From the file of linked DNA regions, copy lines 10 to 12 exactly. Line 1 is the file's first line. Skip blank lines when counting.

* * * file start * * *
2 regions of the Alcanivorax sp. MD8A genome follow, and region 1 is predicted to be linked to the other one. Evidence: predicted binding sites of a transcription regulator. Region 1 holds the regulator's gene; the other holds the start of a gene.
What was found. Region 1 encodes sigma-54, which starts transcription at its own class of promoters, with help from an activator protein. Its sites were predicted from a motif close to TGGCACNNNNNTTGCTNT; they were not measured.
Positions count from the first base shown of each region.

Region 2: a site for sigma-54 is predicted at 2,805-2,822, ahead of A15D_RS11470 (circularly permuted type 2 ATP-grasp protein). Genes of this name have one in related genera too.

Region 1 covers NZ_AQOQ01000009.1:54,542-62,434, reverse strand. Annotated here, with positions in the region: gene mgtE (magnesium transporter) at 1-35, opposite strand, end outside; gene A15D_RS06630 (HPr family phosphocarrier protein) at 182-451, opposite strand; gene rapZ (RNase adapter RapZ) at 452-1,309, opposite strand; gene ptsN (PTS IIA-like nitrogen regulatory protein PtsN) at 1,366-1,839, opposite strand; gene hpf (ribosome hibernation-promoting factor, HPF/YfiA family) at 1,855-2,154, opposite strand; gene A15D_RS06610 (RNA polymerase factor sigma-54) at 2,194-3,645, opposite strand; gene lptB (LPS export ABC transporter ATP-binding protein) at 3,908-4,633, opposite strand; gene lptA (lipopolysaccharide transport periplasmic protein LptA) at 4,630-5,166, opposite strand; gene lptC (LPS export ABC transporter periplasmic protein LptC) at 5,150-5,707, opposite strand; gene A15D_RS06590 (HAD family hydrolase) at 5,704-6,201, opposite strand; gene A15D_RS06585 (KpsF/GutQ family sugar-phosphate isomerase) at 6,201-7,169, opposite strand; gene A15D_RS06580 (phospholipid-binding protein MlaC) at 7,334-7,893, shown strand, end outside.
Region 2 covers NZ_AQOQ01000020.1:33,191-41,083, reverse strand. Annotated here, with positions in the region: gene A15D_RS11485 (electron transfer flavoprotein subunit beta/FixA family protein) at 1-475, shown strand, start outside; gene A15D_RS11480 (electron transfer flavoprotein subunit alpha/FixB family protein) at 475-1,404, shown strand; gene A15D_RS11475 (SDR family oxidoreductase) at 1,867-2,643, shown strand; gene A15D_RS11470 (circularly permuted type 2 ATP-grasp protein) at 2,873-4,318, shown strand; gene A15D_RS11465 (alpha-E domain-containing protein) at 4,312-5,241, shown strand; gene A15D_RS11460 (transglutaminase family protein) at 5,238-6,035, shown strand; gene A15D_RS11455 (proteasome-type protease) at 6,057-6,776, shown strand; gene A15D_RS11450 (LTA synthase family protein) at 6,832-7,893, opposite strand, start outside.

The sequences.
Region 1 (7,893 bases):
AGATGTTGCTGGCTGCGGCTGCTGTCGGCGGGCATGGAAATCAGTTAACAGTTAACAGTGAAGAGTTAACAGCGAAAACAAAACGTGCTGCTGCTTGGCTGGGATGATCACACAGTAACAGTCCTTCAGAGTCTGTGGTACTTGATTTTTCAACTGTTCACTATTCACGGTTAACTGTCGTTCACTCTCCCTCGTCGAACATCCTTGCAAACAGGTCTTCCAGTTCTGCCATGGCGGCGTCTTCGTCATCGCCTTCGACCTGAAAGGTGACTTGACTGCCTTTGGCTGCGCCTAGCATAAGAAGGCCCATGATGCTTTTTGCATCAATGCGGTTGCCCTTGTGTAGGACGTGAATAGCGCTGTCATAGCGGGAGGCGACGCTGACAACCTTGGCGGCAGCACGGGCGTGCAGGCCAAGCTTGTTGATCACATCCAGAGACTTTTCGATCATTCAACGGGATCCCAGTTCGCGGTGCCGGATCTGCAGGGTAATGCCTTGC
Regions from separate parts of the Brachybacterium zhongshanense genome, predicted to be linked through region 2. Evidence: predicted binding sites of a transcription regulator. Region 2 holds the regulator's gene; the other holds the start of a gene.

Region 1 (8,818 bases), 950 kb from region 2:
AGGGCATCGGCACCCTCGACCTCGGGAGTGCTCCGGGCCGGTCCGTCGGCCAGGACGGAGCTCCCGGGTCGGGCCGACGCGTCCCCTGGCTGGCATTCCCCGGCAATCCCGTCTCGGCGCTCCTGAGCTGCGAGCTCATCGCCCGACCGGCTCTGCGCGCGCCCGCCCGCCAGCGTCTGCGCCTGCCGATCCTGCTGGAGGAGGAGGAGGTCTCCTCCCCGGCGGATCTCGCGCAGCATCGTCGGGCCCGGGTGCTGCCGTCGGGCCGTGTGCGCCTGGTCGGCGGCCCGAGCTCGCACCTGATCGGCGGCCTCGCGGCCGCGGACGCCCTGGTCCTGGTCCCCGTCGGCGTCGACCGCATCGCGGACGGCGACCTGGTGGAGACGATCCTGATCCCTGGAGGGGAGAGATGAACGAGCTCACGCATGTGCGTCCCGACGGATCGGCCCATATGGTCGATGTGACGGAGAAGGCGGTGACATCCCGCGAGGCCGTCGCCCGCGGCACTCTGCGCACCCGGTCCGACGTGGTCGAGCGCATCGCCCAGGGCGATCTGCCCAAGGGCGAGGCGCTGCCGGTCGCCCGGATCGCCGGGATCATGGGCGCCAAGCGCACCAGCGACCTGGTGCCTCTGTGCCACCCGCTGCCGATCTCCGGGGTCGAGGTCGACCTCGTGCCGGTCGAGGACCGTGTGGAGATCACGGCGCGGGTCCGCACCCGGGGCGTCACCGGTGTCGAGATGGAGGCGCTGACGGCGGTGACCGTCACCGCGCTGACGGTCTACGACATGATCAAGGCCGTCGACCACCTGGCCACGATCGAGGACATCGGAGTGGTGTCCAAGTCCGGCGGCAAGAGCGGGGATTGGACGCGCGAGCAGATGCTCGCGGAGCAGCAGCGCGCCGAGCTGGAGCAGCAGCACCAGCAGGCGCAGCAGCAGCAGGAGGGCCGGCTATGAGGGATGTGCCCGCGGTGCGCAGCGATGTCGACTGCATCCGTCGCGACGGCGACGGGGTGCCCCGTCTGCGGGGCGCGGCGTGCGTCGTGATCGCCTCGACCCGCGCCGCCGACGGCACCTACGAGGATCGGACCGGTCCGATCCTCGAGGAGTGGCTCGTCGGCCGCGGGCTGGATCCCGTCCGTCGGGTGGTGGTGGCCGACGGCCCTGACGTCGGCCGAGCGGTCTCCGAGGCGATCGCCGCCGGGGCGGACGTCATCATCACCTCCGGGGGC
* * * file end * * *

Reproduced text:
Regions from separate parts of the Brachybacterium zhongshanense genome, predicted to be linked through region 2. Evidence: predicted binding sites of a transcription regulator. Region 2 holds the regulator's gene; the other holds the start of a gene.

Region 1 (8,818 bases), 950 kb from region 2:
AGGGCATCGGCACCCTCGACCTCGGGAGTGCTCCGGGCCGGTCCGTCGGCCAGGACGGAGCTCCCGGGTCGGGCCGACGCGTCCCCTGGCTGGCATTCCCCGGCAATCCCGTCTCGGCGCTCCTGAGCTGCGAGCTCATCGCCCGACCGGCTCTGCGCGCGCCCGCCCGCCAGCGTCTGCGCCTGCCGATCCTGCTGGAGGAGGAGGAGGTCTCCTCCCCGGCGGATCTCGCGCAGCATCGTCGGGCCCGGGTGCTGCCGTCGGGCCGTGTGCGCCTGGTCGGCGGCCCGAGCTCGCACCTGATCGGCGGCCTCGCGGCCGCGGACGCCCTGGTCCTGGTCCCCGTCGGCGTCGACCGCATCGCGGACGGCGACCTGGTGGAGACGATCCTGATCCCTGGAGGGGAGAGATGAACGAGCTCACGCATGTGCGTCCCGACGGATCGGCCCATATGGTCGATGTGACGGAGAAGGCGGTGACATCCCGCGAGGCCGTCGCCCGCGGCACTCTGCGCACCCGGTCCGACGTGGTCGAGCGCATCGCCCAGGGCGATCTGCCCAAGGGCGAGGCGCTGCCGGTCGCCCGGATCGCCGGGATCATGGGCGCCAAGCGCACCAGCGACCTGGTGCCTCTGTGCCACCCGCTGCCGATCTCCGGGGTCGAGGTCGACCTCGTGCCGGTCGAGGACCGTGTGGAGATCACGGCGCGGGTCCGCACCCGGGGCGTCACCGGTGTCGAGATGGAGGCGCTGACGGCGGTGACCGTCACCGCGCTGACGGTCTACGACATGATCAAGGCCGTCGACCACCTGGCCACGATCGAGGACATCGGAGTGGTGTCCAAGTCCGGCGGCAAGAGCGGGGATTGGACGCGCGAGCAGATGCTCGCGGAGCAGCAGCGCGCCGAGCTGGAGCAGCAGCACCAGCAGGCGCAGCAGCAGCAGGAGGGCCGGCTATGAGGGATGTGCCCGCGGTGCGCAGCGATGTCGACTGCATCCGTCGCGACGGCGACGGGGTGCCCCGTCTGCGGGGCGCGGCGTGCGTCGTGATCGCCTCGACCCGCGCCGCCGACGGCACCTACGAGGATCGGACCGGTCCGATCCTCGAGGAGTGGCTCGTCGGCCGCGGGCTGGATCCCGTCCGTCGGGTGGTGGTGGCCGACGGCCCTGACGTCGGCCGAGCGGTCTCCGAGGCGATCGCCGCCGGGGCGGACGTCATCATCACCTCCGGGGGC